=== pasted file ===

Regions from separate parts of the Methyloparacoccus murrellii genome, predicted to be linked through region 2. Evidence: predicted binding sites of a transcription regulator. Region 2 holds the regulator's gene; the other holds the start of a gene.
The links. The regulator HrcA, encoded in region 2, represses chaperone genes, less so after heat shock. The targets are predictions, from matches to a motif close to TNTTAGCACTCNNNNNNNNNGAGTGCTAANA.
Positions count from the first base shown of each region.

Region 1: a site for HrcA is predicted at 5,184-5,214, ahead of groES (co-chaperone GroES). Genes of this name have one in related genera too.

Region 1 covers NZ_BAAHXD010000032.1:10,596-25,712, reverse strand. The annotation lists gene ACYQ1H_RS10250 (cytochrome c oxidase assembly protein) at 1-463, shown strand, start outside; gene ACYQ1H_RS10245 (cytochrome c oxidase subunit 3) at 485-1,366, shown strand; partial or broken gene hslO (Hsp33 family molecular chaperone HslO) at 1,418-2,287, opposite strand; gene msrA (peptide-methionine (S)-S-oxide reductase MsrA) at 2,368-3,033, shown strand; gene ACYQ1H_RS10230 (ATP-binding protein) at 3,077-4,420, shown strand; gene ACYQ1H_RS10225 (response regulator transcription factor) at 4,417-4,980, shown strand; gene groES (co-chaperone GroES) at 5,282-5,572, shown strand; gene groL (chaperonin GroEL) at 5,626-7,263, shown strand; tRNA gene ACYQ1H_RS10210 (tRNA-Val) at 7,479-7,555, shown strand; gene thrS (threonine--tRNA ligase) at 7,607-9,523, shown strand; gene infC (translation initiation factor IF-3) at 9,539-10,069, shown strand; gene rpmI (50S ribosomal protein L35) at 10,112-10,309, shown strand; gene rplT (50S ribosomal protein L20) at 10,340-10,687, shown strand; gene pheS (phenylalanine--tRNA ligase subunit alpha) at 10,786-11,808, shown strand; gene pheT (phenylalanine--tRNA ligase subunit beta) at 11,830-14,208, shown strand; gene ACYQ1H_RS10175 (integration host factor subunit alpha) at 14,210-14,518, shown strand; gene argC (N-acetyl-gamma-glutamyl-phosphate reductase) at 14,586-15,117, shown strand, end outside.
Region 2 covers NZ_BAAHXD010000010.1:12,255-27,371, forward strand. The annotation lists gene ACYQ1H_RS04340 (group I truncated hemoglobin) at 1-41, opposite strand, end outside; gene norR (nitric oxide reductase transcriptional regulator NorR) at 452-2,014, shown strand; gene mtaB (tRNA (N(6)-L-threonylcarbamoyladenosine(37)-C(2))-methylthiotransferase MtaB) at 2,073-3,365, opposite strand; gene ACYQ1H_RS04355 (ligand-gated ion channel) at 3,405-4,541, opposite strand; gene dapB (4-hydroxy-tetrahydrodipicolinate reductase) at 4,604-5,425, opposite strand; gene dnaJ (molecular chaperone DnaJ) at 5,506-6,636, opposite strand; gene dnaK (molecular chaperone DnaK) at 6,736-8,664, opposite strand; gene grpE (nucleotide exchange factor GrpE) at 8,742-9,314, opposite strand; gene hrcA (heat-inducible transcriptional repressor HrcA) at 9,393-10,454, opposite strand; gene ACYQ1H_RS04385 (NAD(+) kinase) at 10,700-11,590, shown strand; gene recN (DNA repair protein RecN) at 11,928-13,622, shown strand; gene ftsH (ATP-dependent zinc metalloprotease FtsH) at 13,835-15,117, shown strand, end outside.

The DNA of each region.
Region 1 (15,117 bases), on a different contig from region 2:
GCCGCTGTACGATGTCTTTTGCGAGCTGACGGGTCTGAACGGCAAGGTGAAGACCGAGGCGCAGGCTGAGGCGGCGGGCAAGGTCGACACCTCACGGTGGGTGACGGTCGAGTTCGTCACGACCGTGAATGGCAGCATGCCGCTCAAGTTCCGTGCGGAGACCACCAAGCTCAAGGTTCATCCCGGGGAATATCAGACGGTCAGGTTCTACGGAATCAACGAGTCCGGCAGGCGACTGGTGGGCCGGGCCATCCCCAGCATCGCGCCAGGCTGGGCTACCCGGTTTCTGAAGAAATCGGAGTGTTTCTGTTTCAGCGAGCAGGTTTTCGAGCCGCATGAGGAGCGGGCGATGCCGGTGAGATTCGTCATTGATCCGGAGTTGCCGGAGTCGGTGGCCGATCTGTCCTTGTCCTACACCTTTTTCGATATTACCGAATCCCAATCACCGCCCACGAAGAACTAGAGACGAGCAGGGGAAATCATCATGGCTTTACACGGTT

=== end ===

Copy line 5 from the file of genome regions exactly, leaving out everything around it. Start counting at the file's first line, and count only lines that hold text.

Region 1 covers NZ_BAAHXD010000032.1:10,596-25,712, reverse strand. The annotation lists gene ACYQ1H_RS10250 (cytochrome c oxidase assembly protein) at 1-463, shown strand, start outside; gene ACYQ1H_RS10245 (cytochrome c oxidase subunit 3) at 485-1,366, shown strand; partial or broken gene hslO (Hsp33 family molecular chaperone HslO) at 1,418-2,287, opposite strand; gene msrA (peptide-methionine (S)-S-oxide reductase MsrA) at 2,368-3,033, shown strand; gene ACYQ1H_RS10230 (ATP-binding protein) at 3,077-4,420, shown strand; gene ACYQ1H_RS10225 (response regulator transcription factor) at 4,417-4,980, shown strand; gene groES (co-chaperone GroES) at 5,282-5,572, shown strand; gene groL (chaperonin GroEL) at 5,626-7,263, shown strand; tRNA gene ACYQ1H_RS10210 (tRNA-Val) at 7,479-7,555, shown strand; gene thrS (threonine--tRNA ligase) at 7,607-9,523, shown strand; gene infC (translation initiation factor IF-3) at 9,539-10,069, shown strand; gene rpmI (50S ribosomal protein L35) at 10,112-10,309, shown strand; gene rplT (50S ribosomal protein L20) at 10,340-10,687, shown strand; gene pheS (phenylalanine--tRNA ligase subunit alpha) at 10,786-11,808, shown strand; gene pheT (phenylalanine--tRNA ligase subunit beta) at 11,830-14,208, shown strand; gene ACYQ1H_RS10175 (integration host factor subunit alpha) at 14,210-14,518, shown strand; gene argC (N-acetyl-gamma-glutamyl-phosphate reductase) at 14,586-15,117, shown strand, end outside.